The keynote speak­ers were not only highly es­teemed in their fields, their talks were tai­lored to the over­all theme of the conference.

  • The Honourable Tony Clement on “Politicking in the Age of Social Media”: I fol­low Mr. Clement on Twitter, and even though I may not agree with his pol­i­tics, I find his tweets in­ter­est­ing and funny (he makes jokes about zom­bies!). Having a politi­cian speak about us­ing Twitter as a very pub­lic plat­form was in­sight­ful, es­pe­cially the way to blend the po­lit­i­cal and the per­sonal (it’s chal­leng­ing but possible).
  • Jennifer Stoddart on “Privacy and Communications in Changing Times”: A highly in­for­ma­tive pre­sen­ta­tion on pri­vacy laws in Canada, the chal­lenges of fol­low­ing them in an on­line world and what we, as com­mu­ni­ca­tors, should keep front-of-mind when craft­ing strategies.
  • Dr. Michael Geist on “The Year the Internet Fought Back”: Great back­ground on the Stop Online Privacy Act and how Internet users are mo­bi­liz­ing and speak­ing out against the en­croach­ment on on­line pri­vacy, free speech and ac­cess to information.
  • Darrell Bricker, CEO, Ipsos Global Public Affairs, on “The Big Shift – Understanding Communications in the New Canada”: A fun and in­for­ma­tive way to look at the chang­ing de­mo­graph­ics of Canada. (Read some of my tweets for in­ter­est­ing tid­bits from this and other mo­ments from the conference.)

The ses­sions I at­tended were, for the most part, strong. These are the ones that stood out for me. (Keep in mind that I only at­tended a few of the many that were of­fered — go here for the full list­ing of ses­sions and speakers.)

  • Donna Papacosta, “Quick and Painless Ways to Add Multimedia to Your Communications”: The best ses­sion, by far, in terms of both con­tent and con­text. Donna went through the lat­est in so­cial me­dia tools and pro­vided ex­am­ples of how they can be used. Highly in­for­ma­tive, with many examples.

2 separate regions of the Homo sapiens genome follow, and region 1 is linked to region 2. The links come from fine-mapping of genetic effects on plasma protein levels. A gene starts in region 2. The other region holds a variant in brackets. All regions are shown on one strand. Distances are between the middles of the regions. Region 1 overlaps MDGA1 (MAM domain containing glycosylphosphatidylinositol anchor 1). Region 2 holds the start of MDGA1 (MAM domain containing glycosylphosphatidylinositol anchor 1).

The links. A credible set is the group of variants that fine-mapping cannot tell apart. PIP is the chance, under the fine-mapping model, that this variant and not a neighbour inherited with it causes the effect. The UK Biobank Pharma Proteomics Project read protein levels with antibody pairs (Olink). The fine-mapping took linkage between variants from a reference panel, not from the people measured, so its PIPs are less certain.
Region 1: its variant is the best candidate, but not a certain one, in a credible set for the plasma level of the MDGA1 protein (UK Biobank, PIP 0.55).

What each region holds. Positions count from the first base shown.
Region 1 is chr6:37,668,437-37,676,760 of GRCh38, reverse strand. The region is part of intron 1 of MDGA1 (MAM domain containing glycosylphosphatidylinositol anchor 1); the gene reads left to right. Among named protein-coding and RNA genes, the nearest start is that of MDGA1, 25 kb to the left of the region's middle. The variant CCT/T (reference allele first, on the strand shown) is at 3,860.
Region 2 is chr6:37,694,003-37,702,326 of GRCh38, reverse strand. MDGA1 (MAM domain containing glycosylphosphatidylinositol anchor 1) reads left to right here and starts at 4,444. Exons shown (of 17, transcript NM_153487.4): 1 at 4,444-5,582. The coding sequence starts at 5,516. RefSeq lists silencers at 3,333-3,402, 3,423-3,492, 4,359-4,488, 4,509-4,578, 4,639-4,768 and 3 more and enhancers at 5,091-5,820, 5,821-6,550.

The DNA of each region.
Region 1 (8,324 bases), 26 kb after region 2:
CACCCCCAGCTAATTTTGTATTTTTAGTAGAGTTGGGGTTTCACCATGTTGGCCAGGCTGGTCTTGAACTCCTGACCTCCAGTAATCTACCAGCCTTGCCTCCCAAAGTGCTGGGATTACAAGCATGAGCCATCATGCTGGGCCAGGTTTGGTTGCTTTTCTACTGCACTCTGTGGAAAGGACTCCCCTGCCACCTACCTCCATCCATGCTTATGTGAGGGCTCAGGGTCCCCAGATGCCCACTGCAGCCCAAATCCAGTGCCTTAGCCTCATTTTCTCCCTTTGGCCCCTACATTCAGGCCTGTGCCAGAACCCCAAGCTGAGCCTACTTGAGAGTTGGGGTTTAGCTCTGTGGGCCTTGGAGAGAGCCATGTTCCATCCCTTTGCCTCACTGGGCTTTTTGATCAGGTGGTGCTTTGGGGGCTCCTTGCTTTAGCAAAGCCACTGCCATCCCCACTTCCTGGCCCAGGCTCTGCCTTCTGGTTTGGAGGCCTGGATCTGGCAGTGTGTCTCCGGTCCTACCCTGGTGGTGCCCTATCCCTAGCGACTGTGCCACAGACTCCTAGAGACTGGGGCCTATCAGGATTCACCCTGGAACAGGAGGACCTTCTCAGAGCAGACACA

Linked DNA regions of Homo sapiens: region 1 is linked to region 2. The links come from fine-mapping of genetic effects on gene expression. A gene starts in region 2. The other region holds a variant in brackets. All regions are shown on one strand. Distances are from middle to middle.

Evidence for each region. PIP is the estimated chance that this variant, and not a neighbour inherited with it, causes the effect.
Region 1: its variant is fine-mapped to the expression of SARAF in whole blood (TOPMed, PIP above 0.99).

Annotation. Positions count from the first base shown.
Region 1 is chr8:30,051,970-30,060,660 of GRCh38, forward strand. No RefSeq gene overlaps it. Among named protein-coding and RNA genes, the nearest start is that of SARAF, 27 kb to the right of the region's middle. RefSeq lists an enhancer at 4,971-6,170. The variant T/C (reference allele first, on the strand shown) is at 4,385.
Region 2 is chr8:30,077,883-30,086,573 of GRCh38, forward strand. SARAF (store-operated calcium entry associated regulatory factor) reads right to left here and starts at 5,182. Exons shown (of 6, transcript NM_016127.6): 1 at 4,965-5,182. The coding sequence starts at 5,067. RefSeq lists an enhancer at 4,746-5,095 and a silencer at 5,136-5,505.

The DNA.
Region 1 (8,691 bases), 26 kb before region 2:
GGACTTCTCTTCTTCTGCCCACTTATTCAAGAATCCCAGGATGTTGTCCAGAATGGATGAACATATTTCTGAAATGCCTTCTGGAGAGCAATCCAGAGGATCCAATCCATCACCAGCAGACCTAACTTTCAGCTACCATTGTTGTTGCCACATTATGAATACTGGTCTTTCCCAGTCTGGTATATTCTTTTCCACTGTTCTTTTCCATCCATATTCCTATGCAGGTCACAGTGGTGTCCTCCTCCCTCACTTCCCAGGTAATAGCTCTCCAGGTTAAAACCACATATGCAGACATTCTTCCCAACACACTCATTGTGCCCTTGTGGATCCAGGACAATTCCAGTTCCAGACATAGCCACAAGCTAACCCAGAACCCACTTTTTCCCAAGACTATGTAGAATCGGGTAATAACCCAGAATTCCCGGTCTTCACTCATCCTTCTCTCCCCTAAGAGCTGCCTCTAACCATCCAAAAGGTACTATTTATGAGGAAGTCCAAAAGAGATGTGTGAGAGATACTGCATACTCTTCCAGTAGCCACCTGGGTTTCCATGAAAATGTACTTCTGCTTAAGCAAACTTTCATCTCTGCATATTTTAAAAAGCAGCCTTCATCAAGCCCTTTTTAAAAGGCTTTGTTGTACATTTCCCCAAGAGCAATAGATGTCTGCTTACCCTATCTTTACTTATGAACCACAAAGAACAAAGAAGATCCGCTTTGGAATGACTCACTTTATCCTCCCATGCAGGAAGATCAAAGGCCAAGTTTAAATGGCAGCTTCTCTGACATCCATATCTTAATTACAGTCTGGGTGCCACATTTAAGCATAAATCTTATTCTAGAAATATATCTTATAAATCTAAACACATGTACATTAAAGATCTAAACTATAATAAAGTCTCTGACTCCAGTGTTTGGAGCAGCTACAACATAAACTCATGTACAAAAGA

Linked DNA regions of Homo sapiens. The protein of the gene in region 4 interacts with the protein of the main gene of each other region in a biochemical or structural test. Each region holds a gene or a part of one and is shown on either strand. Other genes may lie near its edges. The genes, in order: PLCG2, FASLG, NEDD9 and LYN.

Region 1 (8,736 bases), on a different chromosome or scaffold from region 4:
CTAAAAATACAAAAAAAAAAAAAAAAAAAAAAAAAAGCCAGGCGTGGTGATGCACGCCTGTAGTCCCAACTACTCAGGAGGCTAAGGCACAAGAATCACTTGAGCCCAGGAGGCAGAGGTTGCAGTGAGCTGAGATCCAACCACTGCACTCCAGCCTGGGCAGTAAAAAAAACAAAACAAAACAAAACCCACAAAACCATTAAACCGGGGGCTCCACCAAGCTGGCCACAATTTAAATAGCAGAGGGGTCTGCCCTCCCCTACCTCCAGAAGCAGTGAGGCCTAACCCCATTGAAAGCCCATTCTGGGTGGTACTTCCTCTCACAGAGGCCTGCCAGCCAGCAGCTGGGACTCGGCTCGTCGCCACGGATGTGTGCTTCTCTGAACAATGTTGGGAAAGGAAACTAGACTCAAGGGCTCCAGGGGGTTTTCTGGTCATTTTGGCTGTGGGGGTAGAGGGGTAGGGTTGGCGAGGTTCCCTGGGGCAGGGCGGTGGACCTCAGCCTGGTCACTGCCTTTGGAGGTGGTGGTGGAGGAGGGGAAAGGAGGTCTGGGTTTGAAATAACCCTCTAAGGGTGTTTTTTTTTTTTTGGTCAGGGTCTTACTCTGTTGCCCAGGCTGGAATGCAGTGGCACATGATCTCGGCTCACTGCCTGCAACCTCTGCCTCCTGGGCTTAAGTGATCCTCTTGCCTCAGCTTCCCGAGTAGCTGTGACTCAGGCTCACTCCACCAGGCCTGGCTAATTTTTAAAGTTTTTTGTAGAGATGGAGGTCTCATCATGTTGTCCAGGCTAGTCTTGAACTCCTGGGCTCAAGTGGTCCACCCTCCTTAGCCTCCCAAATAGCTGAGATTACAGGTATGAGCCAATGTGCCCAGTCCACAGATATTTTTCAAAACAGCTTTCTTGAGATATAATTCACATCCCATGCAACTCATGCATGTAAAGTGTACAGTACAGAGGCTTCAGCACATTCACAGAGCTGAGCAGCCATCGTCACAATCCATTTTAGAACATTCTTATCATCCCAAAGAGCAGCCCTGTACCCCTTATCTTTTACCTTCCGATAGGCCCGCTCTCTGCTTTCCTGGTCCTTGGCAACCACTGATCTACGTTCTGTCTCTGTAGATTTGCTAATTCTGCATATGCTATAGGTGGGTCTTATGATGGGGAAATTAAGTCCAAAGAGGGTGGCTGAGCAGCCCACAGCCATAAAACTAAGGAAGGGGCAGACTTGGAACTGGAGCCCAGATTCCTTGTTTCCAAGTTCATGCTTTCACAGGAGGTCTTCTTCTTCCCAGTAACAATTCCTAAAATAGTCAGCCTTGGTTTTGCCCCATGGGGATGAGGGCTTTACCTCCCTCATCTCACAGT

• Anick Losier, “Communicating During Times of Crisis”: Ms. Losier is the Director of Media Relations for Canada Post. I loved her pre­sen­ta­tion for its forth­right­ness, trans­parency and case stud­ies. She has a won­der­ful at­ti­tude and sense of hu­mour, de­spite hold­ing what must be one of the most chal­leng­ing jobs in the field.
  • Peter Vaz (M2 Universal Digital) and Kunal Gupta (Polar Mobile), “The Impact of the Third Screen on Communications”: Interesting pre­sen­ta­tion on mo­bile com­mu­ni­ca­tions from . With al­most every per­son on the planet car­ry­ing a smart­phone, every or­ga­ni­za­tion will even­tu­ally have to in­clude the “third screen” in their mar­ket­ing and com­mu­ni­ca­tion plans.
  • Panel, “Content in Context and the Content Marketing Revolution”: This ses­sion stood out for me, but not for the rea­sons I ex­pected. There was too much con­tent, and not enough con­text (i.e. case stud­ies). And, dis­ap­point­ingly, the ses­sion felt like a not-so-subtle pitch for a so­cial me­dia com­pany (which shall re­main name­less), which is anath­ema to me – I came to learn, not to buy.

The Silver Leaf Awards rec­og­nize the out­stand­ing achieve­ments of IABC mem­bers in com­mu­ni­ca­tions. The Awards Gala, typ­i­cally held on an evening dur­ing the con­fer­ence, felt like an in­side joke that the rest of us weren’t privy to. What made it more un­com­fort­able was the tech­ni­cally il­le­gal use of copy­righted ma­te­r­ial in the video which in­stead could’ve been used to high­light the win­ners of the Silver Leaf. As a com­mu­ni­ca­tor, I wanted to know: what was it about their en­tries that raised them above the oth­ers? I could do with­out the Mad Men parody.

A large and im­por­tant part of at­tend­ing a con­fer­ence is the net­work­ing. I met many peo­ple and shared many thoughts and ideas. The con­fer­ence had great so­cial ac­tiv­i­ties, in­clud­ing a Haunted Walk – which is a fan­tas­tic way to see a city and get a taste of its his­tory – and a Dine-Around, where you have din­ner with other at­ten­dees and a lo­cal restau­rant. (I opted for Vittoria Trattoria,where the food and at­mos­phere were wonderful.)

More ob­ser­va­tions on the con­fer­ence from other at­ten­dees can be found here.